Theatre yesterday and today

 

 

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ALL IN THE TIMING

Perhaps the greatest example of a show finding better timing the second time around is that of John Kander, Fred Ebb and Bob Fosse's Chicago. Though it managed a two-year run, its initial 1975 production starring the remarkable triumvirate of Gwen Verdon, Chita Rivera and Jerry Orbach, was very much overshadowed that season by A Chorus Line, with its cast of Broadway gypsies and Donna McKechnie. Opening just two months prior to A Chorus Line, it might surprise you that Chicago got mixed reviews. Steven Suskin, in his book More Opening Nights on Broadway, cites six top critics broken down as 2 favorable, 2 mixed, and two unfavorable. Clive Barnes probably summed it up for most when he wrote "a great deal has been done with very little." And though it had a two-year run, it only sold out when Gwen Verdon was injured, and a game Liza Minnelli was brought in for nine weeks (then at the height of her fame, her performance as Roxie Hart became a must-see). I saw it on three occasions... and it was sensational every time.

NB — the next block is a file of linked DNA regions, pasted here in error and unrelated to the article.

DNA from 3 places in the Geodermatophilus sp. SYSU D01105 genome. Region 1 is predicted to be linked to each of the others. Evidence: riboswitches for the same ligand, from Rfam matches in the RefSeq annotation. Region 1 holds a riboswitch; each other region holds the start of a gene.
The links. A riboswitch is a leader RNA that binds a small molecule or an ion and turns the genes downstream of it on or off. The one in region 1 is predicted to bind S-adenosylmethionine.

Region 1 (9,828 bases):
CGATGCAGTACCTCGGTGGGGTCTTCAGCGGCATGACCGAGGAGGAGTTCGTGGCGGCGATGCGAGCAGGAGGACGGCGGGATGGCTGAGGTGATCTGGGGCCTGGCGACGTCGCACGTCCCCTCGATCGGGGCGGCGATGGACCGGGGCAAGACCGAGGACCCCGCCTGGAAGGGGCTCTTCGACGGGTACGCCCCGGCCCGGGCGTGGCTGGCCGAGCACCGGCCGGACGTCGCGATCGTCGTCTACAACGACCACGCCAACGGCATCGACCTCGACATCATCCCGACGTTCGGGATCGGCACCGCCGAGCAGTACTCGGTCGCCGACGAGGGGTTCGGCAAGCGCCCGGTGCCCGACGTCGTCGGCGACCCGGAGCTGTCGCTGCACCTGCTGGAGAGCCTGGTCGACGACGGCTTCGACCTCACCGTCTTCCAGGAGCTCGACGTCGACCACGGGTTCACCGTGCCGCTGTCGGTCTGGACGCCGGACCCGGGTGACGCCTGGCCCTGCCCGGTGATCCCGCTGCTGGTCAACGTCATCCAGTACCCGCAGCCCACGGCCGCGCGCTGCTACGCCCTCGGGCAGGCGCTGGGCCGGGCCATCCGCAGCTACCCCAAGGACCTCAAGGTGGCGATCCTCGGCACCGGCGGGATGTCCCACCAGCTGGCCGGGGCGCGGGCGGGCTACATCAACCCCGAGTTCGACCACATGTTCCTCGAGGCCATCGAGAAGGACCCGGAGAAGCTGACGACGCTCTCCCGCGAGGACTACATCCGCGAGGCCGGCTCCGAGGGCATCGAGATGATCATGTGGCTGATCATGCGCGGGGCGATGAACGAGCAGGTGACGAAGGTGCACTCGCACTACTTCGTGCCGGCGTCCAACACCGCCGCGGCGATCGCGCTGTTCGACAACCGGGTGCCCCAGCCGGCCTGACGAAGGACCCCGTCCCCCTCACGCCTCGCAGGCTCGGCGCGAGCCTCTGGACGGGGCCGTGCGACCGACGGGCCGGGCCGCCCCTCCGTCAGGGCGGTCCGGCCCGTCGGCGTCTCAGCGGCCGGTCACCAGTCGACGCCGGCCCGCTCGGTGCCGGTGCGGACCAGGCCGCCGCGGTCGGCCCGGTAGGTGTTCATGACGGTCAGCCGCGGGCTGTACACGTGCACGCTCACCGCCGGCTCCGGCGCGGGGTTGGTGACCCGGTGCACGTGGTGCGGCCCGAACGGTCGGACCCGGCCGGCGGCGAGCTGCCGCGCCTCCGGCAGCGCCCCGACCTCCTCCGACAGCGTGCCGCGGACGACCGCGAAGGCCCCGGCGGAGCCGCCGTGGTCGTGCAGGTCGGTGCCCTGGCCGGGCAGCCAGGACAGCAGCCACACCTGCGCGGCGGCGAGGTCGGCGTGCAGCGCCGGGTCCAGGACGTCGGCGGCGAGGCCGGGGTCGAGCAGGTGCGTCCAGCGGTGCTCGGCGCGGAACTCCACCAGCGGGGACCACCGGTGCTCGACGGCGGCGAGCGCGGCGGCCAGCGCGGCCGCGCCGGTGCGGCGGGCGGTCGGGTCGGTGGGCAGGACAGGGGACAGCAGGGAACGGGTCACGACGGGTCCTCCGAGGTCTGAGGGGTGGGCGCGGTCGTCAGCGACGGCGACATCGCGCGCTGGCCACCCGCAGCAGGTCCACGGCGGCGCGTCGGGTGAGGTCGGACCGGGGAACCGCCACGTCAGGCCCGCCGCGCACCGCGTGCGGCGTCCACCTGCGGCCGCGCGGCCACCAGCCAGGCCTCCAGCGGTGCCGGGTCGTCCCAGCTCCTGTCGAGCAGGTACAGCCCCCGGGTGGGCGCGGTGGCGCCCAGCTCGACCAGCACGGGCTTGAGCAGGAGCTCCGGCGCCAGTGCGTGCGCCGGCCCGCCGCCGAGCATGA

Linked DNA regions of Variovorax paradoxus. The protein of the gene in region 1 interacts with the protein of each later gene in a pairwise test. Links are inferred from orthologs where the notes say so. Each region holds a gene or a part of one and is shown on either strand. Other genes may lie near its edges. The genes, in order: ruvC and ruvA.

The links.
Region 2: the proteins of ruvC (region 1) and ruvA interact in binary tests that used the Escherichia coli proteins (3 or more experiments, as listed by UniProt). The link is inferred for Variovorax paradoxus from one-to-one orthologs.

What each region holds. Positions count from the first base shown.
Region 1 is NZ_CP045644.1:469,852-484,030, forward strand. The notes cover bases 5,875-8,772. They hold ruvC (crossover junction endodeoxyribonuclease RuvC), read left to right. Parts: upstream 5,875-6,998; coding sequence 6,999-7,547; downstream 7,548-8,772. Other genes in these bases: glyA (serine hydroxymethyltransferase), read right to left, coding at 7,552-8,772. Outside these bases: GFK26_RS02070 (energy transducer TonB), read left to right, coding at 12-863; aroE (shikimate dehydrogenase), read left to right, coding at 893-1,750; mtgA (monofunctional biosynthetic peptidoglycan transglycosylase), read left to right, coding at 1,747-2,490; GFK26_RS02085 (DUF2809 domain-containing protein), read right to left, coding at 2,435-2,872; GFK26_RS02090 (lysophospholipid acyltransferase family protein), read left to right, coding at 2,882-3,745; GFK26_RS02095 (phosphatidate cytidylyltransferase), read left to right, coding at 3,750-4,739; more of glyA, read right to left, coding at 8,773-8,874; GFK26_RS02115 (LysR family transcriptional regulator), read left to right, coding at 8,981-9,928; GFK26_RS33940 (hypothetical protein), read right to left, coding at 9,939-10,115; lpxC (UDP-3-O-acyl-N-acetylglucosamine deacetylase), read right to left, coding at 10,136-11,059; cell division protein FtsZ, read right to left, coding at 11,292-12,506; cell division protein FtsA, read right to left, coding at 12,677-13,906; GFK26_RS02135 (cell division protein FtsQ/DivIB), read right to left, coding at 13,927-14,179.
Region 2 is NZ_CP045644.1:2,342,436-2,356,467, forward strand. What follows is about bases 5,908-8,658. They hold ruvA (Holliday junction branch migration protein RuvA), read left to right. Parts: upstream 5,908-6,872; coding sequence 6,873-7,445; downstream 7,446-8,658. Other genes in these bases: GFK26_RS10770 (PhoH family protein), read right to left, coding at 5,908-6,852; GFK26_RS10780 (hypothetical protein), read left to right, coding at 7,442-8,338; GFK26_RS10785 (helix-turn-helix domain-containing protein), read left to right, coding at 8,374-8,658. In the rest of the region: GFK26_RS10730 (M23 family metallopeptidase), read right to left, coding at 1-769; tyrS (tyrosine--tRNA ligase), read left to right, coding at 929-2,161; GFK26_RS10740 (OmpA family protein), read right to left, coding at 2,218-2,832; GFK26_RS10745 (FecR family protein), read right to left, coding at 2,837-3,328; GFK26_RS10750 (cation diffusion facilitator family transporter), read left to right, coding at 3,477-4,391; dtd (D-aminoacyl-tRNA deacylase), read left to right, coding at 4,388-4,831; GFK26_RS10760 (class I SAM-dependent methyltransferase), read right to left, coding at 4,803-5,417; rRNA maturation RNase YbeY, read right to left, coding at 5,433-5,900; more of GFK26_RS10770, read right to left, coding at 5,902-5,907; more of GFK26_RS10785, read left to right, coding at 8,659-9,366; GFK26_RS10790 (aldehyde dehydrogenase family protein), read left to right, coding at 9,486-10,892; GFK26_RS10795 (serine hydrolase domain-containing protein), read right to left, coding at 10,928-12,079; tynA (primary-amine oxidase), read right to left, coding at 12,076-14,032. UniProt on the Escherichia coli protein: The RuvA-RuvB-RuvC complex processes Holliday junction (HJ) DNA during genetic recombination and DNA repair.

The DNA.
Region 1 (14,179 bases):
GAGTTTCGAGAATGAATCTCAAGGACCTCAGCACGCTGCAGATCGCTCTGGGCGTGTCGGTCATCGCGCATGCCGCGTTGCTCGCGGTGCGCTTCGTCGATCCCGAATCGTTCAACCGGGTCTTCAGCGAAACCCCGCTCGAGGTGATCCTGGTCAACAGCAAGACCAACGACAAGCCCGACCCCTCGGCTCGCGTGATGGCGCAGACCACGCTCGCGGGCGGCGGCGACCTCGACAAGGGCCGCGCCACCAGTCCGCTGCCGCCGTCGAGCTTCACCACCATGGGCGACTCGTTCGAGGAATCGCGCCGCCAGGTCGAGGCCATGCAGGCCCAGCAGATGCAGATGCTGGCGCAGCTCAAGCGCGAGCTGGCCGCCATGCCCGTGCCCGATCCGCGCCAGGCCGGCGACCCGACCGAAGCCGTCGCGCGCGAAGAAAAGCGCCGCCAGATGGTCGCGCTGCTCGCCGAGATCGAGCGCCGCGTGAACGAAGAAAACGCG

Back when the Richard Rodgers Theatre was the 46th Street (1975).

Chicago's reappraisal came, as most everyone knows, after a weeklong run at City Center's Encores! in 1996. It transferred to Broadway a few months later and has been running ever since. The reasons why it has stayed for twenty-two years (so far) are numerous, but its critical reassessment boils down to one: its time had finally come. With this production coming less than a year after the O.J. Simpson verdict was handed down, Chicago's Billy Flynn coining the whole world "show biz" was now truly prophetic, bringing a brand new resonance (and relevance). Once thought a bit too bleak for Broadway, it was now bright-eyed and bushy-tailed. Still retaining its sleek Bob Fosse choreography, with his well-known cynicism lovingly recreated by every flick of the wrist, Chicago turned into a hit that has now gone well beyond the nearly fifteen-year run of A Chorus Line.